Posted by: nancyisanders | July 16, 2015

Educational Publishers: Different Fish in the Same Pond

lake fulmor boy fishing

As I’ve been exploring the list of educational publishers listed on Ev Christensen’s amazing site, EDUCATIONAL MARKETS FOR CHILDREN’S WRITERS, I’ve realized an important point that I want to share with you…

Not all educational publishers are the same.

Since we were on vacation this past week and took a short hike around this small lake, seeing this young boy fishing reminded me that this list of educational publishers is like different fish in the same pond.

For example, I’ve written for various publishers listed on Ev’s site and some have similar submissions policies and similar products than others.

So I thought for starters let’s look at some of the categories of publishers on this list.

I’ve written a couple of books for Corwin Press. These projects have been work-for-hire where I’ve been handed a fairly lengthy packet of formatting rules to follow and my manuscripts have to fit into a series with other authors working on them, too. These books were based on the publisher’s ideas, not mine.

I’ve written several books for Chicago Review Press. For these books, I submitted my own ideas and landed royalty-based contracts with an advance.

I’ve written a couple of books for Libraries Unlimited that were my own ideas and landed royalty-based contracts with no advance.

For all 3 publishers, I signed the contracts before I wrote the manuscripts.

I don’t know how other people might categorize these publishers I just mentioned, but here’s the two categories I divide them into:

Publishers who need authors to work on projects they develop.

Publishers who accept original ideas from authors.

Why is this important to know?

Because you approach each type of publisher differently.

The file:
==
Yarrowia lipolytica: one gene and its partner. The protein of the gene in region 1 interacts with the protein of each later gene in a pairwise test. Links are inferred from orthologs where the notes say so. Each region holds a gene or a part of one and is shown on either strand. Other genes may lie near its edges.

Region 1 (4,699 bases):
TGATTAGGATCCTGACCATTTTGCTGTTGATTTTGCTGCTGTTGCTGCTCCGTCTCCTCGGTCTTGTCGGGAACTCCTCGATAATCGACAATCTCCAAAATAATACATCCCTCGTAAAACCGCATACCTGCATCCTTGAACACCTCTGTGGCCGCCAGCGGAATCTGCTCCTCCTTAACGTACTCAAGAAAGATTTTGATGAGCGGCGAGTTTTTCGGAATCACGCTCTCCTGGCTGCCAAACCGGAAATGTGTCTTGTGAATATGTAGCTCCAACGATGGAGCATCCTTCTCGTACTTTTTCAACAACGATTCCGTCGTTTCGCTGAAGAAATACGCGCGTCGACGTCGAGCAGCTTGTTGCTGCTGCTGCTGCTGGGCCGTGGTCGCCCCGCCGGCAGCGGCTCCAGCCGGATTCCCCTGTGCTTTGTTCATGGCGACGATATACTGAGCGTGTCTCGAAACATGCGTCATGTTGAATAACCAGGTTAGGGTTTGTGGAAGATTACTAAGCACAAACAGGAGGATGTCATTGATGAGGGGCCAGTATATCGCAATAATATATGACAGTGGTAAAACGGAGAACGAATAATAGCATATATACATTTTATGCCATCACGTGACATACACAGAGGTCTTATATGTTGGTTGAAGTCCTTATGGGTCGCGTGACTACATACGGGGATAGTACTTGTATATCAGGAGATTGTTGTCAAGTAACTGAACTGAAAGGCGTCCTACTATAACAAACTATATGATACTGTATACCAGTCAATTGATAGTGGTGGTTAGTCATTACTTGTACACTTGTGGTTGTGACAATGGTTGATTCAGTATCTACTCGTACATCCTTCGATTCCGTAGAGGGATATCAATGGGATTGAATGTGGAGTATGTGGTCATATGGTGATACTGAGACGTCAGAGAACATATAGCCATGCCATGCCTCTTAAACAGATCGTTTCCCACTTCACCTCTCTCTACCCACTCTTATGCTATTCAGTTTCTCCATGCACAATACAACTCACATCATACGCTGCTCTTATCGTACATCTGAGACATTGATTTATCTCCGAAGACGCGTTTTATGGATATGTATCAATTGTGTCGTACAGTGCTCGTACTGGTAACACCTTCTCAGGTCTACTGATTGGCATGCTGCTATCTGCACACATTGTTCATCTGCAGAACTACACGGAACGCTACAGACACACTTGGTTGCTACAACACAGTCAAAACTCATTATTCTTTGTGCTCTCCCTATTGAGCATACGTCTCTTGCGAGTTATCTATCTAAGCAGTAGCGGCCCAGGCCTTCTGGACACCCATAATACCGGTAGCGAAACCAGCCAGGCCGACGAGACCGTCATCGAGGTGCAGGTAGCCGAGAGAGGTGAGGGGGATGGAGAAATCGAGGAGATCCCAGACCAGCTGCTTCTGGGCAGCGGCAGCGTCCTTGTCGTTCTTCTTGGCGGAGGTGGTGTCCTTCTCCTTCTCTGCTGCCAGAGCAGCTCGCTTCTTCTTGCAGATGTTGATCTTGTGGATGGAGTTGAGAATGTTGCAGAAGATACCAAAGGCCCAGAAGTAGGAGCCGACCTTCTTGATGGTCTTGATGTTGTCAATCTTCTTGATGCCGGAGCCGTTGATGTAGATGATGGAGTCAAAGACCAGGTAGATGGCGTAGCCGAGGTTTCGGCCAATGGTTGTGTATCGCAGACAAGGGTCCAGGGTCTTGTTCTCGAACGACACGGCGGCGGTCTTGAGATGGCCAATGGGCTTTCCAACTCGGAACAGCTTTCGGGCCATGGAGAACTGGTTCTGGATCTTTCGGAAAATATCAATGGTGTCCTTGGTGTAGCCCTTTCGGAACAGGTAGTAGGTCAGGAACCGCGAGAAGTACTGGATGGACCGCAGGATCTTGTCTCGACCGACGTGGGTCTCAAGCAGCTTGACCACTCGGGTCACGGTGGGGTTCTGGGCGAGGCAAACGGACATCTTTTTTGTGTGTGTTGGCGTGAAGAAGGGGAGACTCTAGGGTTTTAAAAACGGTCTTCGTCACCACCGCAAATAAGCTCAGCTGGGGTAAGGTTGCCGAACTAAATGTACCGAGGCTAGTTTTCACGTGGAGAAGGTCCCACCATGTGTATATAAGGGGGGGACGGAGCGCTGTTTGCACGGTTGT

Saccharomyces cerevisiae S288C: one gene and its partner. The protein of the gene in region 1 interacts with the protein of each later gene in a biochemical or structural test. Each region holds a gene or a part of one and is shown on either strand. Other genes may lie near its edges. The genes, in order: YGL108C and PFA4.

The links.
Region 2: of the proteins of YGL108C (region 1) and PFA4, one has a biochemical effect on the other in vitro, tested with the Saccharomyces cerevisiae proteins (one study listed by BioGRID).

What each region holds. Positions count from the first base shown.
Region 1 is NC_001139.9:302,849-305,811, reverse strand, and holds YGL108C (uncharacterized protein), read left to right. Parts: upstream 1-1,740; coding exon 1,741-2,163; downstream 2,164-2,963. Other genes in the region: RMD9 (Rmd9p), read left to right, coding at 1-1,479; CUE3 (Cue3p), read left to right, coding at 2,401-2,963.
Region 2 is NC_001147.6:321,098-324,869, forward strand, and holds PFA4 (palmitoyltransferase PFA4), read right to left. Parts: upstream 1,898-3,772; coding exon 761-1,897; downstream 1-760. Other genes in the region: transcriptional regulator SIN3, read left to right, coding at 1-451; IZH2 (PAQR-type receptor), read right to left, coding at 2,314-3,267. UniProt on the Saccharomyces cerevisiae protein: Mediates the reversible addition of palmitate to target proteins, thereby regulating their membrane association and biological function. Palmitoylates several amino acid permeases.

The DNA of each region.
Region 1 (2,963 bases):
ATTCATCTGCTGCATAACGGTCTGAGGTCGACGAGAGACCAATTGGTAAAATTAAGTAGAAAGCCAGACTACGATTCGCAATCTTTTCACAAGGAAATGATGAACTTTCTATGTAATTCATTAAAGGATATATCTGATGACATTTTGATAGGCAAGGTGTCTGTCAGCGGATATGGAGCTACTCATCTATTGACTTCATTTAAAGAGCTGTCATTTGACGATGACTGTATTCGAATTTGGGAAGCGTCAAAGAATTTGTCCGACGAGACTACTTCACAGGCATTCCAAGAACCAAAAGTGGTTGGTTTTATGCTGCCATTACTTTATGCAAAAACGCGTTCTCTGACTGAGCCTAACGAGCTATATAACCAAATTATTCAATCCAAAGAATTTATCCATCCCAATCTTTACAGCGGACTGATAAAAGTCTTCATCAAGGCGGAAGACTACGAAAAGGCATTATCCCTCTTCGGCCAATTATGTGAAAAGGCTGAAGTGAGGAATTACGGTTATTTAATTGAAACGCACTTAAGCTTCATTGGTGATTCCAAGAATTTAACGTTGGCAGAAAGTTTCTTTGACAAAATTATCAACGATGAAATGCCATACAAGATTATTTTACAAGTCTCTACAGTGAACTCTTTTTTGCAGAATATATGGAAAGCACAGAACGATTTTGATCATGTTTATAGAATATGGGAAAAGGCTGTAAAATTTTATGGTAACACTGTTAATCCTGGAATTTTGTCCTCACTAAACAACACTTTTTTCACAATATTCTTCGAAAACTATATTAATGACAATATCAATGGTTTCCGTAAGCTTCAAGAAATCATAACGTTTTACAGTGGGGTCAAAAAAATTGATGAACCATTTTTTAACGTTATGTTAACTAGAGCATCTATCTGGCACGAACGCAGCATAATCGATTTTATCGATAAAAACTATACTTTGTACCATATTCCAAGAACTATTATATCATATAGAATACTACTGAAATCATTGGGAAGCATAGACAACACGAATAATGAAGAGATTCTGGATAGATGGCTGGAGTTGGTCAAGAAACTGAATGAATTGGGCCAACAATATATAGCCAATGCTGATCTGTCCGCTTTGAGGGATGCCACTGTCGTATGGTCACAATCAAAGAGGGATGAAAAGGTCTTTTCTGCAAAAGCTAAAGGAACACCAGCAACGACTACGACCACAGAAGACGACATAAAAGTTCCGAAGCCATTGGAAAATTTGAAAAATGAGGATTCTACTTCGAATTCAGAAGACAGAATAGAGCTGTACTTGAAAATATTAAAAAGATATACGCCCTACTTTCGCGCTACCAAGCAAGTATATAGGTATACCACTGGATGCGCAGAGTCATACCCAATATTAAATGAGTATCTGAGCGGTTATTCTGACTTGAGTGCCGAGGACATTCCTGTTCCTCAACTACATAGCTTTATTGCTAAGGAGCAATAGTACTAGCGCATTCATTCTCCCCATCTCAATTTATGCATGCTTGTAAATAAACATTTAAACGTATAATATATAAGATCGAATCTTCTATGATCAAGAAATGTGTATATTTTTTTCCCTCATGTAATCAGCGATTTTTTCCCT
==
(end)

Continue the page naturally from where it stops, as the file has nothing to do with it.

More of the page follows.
(And just a note…some publishers do both kinds of projects! It’s important to realize which type you want to contact them about.)

So as you’re continuing to explore and click on different links on this site, keep these 2 categories in mind.

We’ll talk more about this in an upcoming post.

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Responses

  1. GOLDEN EGG info. 🙂

  2. Hi Nancy, just a quick question, I’m sure you have answered this some where, but, when querying an idea to ex. Chicago Review, and they follow up with interest. Do you follow their guidelines with the lengthy proposal? It includes three chapters, outline, chapters….all of that before the contract offer?

    • Great question, Anita! And yes, you follow their guidelines and put together the 3 chapters and outline and the info they ask for. The exciting thing about reaching this point is that RARELY do they turn down your proposal. Instead, they work with you to have you change parts they don’t feel are strong enough and tweak the proposal until it is what they’re looking for. And if they DO turn down your proposal, you can use the material you’ve worked so hard on for content for you web or magazine articles, etc. It’s a win-win situation! You can read more about it in my book YES! YOU CAN LEARN HOW TO WRITE CHILDREN’S BOOKS, GET THEM PUBLISHED, AND BUILD A SUCCESSFUL WRITING CAREER in chapter 9 (especially section 4).


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